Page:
Background: Maritime transportation accounts for around 80% of the world freight movements, remarkably contributing to the global environmental footprint. Dual fuel engines, running on both gaseous and liquid fuels, represent a viable way toward the reduction of emissions at the cost of additional complexity in monitoring activities. Motivation: Data-driven methods represent the frontier in research and in maritime industrial applications, and they usually require a large amount of labelled data, i.e., sensor measurements plus the associated engine status usually annotated by human operators, which are costly and seldomly available in the wild. Unlabelled samples, instead, are commonly, cheaply, and readily available. Hypothesis: The enabling technology for data-driven methods is the availability of a network of sensors and an automation system able to capture and store the associated stream of data. Methods: In this paper, we design and propose multiple alternatives toward the weakly supervised marine dual fuel engines data-driven monitoring. To this aim, we will rely on a Digital Twin of the dual fuel engine or on novelty detection algorithms and we will compare them against state-of-the-art fully supervised approaches. Results: Results on data generated from a real-data validated simulator of a marine dual fuel engine demonstrate that the proposed weakly supervised monitoring approaches lead to a negligible loss in accuracy compared to costly and often unfeasible fully supervised ones supporting the validity of the proposal for its application in the wild. Conclusion: The main outcome is a guideline for selecting the best data-driven dual fuel engine monitoring method according to the available data.

Marine dual fuel engines monitoring in the wild through weakly supervised data analytics

Coraddu A.;Oneto L.;Ilardi D.;
2021

Abstract

Background: Maritime transportation accounts for around 80% of the world freight movements, remarkably contributing to the global environmental footprint. Dual fuel engines, running on both gaseous and liquid fuels, represent a viable way toward the reduction of emissions at the cost of additional complexity in monitoring activities. Motivation: Data-driven methods represent the frontier in research and in maritime industrial applications, and they usually require a large amount of labelled data, i.e., sensor measurements plus the associated engine status usually annotated by human operators, which are costly and seldomly available in the wild. Unlabelled samples, instead, are commonly, cheaply, and readily available. Hypothesis: The enabling technology for data-driven methods is the availability of a network of sensors and an automation system able to capture and store the associated stream of data. Methods: In this paper, we design and propose multiple alternatives toward the weakly supervised marine dual fuel engines data-driven monitoring. To this aim, we will rely on a Digital Twin of the dual fuel engine or on novelty detection algorithms and we will compare them against state-of-the-art fully supervised approaches. Results: Results on data generated from a real-data validated simulator of a marine dual fuel engine demonstrate that the proposed weakly supervised monitoring approaches lead to a negligible loss in accuracy compared to costly and often unfeasible fully supervised ones supporting the validity of the proposal for its application in the wild. Conclusion: The main outcome is a guideline for selecting the best data-driven dual fuel engine monitoring method according to the available data.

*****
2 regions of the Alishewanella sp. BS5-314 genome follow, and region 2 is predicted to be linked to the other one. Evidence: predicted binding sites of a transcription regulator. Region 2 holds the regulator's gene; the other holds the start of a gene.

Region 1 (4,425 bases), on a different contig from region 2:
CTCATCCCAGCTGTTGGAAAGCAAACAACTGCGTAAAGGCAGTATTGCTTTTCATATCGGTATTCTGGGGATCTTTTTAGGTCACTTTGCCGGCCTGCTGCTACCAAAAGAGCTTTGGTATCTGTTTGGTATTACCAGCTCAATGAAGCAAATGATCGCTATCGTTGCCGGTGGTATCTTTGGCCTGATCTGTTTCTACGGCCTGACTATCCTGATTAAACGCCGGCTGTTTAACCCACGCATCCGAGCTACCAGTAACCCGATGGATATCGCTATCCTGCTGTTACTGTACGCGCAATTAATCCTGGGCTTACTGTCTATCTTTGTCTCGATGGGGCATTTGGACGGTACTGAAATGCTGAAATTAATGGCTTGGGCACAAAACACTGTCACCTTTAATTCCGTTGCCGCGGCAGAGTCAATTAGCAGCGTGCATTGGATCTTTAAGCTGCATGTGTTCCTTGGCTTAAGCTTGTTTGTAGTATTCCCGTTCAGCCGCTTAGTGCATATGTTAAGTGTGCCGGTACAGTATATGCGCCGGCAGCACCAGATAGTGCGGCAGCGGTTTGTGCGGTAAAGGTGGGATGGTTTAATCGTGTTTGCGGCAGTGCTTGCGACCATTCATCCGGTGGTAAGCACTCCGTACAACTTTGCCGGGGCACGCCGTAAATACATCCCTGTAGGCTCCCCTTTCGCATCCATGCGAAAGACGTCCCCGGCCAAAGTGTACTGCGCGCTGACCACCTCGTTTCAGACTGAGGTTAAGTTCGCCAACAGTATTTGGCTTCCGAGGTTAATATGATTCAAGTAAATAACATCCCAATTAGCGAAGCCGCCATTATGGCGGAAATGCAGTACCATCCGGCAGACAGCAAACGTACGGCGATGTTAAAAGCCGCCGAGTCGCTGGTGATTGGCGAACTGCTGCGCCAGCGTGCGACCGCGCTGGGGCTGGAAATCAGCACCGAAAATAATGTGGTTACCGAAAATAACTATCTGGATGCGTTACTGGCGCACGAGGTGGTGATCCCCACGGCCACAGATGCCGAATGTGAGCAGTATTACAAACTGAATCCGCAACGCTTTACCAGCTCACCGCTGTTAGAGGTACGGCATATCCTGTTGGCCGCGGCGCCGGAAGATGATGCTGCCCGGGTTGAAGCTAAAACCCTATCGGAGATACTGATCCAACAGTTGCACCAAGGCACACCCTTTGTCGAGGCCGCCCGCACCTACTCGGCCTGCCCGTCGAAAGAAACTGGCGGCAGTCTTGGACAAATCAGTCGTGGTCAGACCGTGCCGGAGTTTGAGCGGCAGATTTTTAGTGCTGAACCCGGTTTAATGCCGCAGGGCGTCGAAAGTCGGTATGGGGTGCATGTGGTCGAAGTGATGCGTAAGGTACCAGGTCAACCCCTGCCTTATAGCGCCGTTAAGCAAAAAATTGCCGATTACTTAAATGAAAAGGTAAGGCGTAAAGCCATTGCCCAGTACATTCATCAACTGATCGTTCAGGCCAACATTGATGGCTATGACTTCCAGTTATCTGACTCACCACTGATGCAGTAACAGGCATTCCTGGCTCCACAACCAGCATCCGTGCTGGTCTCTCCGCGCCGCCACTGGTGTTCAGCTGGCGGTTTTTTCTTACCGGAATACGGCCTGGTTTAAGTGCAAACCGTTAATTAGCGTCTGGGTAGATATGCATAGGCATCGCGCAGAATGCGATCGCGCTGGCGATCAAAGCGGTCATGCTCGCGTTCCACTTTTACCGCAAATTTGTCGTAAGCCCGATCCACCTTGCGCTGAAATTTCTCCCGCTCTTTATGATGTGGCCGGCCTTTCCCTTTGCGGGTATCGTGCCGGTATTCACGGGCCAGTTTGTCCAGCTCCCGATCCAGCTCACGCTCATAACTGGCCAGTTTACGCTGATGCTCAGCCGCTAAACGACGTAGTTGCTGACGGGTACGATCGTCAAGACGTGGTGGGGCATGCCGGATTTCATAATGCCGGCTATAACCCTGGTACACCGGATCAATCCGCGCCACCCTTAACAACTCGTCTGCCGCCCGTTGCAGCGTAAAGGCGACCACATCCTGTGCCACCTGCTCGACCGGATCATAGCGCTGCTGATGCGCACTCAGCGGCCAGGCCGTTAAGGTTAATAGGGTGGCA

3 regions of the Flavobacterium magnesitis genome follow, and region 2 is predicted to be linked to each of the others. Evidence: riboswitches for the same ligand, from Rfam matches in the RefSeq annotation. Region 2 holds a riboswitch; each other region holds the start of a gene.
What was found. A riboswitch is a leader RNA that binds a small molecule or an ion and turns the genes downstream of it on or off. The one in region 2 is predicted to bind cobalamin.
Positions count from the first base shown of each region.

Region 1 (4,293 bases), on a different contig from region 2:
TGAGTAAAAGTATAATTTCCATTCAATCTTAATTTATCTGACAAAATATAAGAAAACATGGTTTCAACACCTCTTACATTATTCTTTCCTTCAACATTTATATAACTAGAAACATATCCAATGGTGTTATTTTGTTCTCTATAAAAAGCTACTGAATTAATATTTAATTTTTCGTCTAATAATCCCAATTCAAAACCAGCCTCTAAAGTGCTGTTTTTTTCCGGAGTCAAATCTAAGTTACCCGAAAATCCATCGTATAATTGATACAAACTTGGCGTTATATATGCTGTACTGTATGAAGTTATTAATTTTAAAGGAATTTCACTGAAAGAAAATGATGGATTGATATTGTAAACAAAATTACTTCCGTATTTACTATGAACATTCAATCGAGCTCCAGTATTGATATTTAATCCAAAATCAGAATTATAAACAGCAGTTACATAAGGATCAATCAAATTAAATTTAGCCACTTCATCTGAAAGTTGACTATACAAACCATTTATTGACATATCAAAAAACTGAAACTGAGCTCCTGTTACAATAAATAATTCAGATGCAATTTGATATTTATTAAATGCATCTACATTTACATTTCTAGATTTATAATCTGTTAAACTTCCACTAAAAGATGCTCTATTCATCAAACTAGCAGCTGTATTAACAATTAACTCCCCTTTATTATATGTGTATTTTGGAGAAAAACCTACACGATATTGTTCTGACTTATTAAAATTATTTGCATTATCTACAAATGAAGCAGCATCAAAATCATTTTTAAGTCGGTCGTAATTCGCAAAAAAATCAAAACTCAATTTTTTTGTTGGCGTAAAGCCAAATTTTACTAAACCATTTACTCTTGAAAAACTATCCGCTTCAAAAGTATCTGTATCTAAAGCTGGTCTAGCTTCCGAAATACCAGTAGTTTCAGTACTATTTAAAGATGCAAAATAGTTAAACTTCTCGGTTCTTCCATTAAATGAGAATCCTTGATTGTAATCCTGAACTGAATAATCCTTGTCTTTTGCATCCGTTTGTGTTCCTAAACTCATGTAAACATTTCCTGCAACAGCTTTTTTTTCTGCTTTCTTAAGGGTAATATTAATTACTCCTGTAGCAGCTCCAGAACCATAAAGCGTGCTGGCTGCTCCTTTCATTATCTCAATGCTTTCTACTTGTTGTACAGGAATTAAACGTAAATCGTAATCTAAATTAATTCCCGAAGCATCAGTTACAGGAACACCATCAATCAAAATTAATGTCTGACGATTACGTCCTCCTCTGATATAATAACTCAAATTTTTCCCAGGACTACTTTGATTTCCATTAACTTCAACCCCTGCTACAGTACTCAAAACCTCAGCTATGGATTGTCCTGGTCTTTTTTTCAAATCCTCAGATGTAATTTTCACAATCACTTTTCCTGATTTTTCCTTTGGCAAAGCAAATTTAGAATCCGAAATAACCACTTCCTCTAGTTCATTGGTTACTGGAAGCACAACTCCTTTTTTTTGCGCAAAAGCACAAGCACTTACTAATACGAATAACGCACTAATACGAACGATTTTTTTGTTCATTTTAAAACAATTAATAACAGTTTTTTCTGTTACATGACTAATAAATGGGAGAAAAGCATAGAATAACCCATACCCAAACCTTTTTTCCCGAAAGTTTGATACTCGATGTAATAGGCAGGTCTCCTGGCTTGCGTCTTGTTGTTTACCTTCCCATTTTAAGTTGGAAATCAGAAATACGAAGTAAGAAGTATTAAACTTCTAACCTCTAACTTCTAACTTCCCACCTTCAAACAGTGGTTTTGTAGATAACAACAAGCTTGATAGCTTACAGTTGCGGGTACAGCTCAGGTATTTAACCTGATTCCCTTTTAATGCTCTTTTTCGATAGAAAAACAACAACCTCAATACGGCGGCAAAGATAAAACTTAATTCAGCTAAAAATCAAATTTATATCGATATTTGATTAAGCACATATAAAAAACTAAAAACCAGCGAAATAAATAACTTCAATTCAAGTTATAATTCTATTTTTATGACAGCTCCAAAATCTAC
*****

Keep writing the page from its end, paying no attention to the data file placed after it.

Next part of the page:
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Utilizza questo identificativo per citare o creare un link a questo documento: http://hdl.handle.net/11567/1086630
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